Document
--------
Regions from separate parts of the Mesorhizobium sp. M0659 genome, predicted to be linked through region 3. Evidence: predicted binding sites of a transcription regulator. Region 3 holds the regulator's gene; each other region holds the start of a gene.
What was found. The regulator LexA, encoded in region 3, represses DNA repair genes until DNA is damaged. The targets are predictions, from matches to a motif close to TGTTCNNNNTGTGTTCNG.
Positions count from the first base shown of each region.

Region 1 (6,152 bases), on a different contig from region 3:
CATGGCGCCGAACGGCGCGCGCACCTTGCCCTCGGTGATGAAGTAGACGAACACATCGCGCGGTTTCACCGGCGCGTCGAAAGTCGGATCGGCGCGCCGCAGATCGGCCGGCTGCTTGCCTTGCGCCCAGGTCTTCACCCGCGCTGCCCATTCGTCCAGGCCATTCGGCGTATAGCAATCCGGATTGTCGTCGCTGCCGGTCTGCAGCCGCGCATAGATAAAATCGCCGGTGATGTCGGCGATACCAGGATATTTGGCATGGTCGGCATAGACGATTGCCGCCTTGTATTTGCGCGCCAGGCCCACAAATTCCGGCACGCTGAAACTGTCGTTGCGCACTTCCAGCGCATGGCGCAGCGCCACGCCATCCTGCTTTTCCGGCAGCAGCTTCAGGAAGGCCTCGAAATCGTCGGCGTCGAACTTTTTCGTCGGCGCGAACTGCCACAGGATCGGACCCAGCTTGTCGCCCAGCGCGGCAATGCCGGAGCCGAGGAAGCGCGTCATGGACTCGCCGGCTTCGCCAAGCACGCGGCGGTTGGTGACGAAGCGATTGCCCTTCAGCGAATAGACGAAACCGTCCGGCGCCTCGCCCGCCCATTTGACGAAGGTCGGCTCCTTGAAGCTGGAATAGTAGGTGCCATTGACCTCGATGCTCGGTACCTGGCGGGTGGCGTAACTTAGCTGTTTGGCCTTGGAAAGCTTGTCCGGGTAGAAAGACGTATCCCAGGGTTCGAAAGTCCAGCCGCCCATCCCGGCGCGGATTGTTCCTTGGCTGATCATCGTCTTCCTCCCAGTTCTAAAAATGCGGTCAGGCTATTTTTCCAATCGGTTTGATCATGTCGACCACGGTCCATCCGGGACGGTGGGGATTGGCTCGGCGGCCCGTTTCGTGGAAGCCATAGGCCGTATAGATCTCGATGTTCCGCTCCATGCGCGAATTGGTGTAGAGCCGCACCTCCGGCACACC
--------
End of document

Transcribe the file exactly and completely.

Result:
Regions from separate parts of the Mesorhizobium sp. M0659 genome, predicted to be linked through region 3. Evidence: predicted binding sites of a transcription regulator. Region 3 holds the regulator's gene; each other region holds the start of a gene.
What was found. The regulator LexA, encoded in region 3, represses DNA repair genes until DNA is damaged. The targets are predictions, from matches to a motif close to TGTTCNNNNTGTGTTCNG.
Positions count from the first base shown of each region.

Region 1 (6,152 bases), on a different contig from region 3:
CATGGCGCCGAACGGCGCGCGCACCTTGCCCTCGGTGATGAAGTAGACGAACACATCGCGCGGTTTCACCGGCGCGTCGAAAGTCGGATCGGCGCGCCGCAGATCGGCCGGCTGCTTGCCTTGCGCCCAGGTCTTCACCCGCGCTGCCCATTCGTCCAGGCCATTCGGCGTATAGCAATCCGGATTGTCGTCGCTGCCGGTCTGCAGCCGCGCATAGATAAAATCGCCGGTGATGTCGGCGATACCAGGATATTTGGCATGGTCGGCATAGACGATTGCCGCCTTGTATTTGCGCGCCAGGCCCACAAATTCCGGCACGCTGAAACTGTCGTTGCGCACTTCCAGCGCATGGCGCAGCGCCACGCCATCCTGCTTTTCCGGCAGCAGCTTCAGGAAGGCCTCGAAATCGTCGGCGTCGAACTTTTTCGTCGGCGCGAACTGCCACAGGATCGGACCCAGCTTGTCGCCCAGCGCGGCAATGCCGGAGCCGAGGAAGCGCGTCATGGACTCGCCGGCTTCGCCAAGCACGCGGCGGTTGGTGACGAAGCGATTGCCCTTCAGCGAATAGACGAAACCGTCCGGCGCCTCGCCCGCCCATTTGACGAAGGTCGGCTCCTTGAAGCTGGAATAGTAGGTGCCATTGACCTCGATGCTCGGTACCTGGCGGGTGGCGTAACTTAGCTGTTTGGCCTTGGAAAGCTTGTCCGGGTAGAAAGACGTATCCCAGGGTTCGAAAGTCCAGCCGCCCATCCCGGCGCGGATTGTTCCTTGGCTGATCATCGTCTTCCTCCCAGTTCTAAAAATGCGGTCAGGCTATTTTTCCAATCGGTTTGATCATGTCGACCACGGTCCATCCGGGACGGTGGGGATTGGCTCGGCGGCCCGTTTCGTGGAAGCCATAGGCCGTATAGATCTCGATGTTCCGCTCCATGCGCGAATTGGTGTAGAGCCGCACCTCCGGCACACC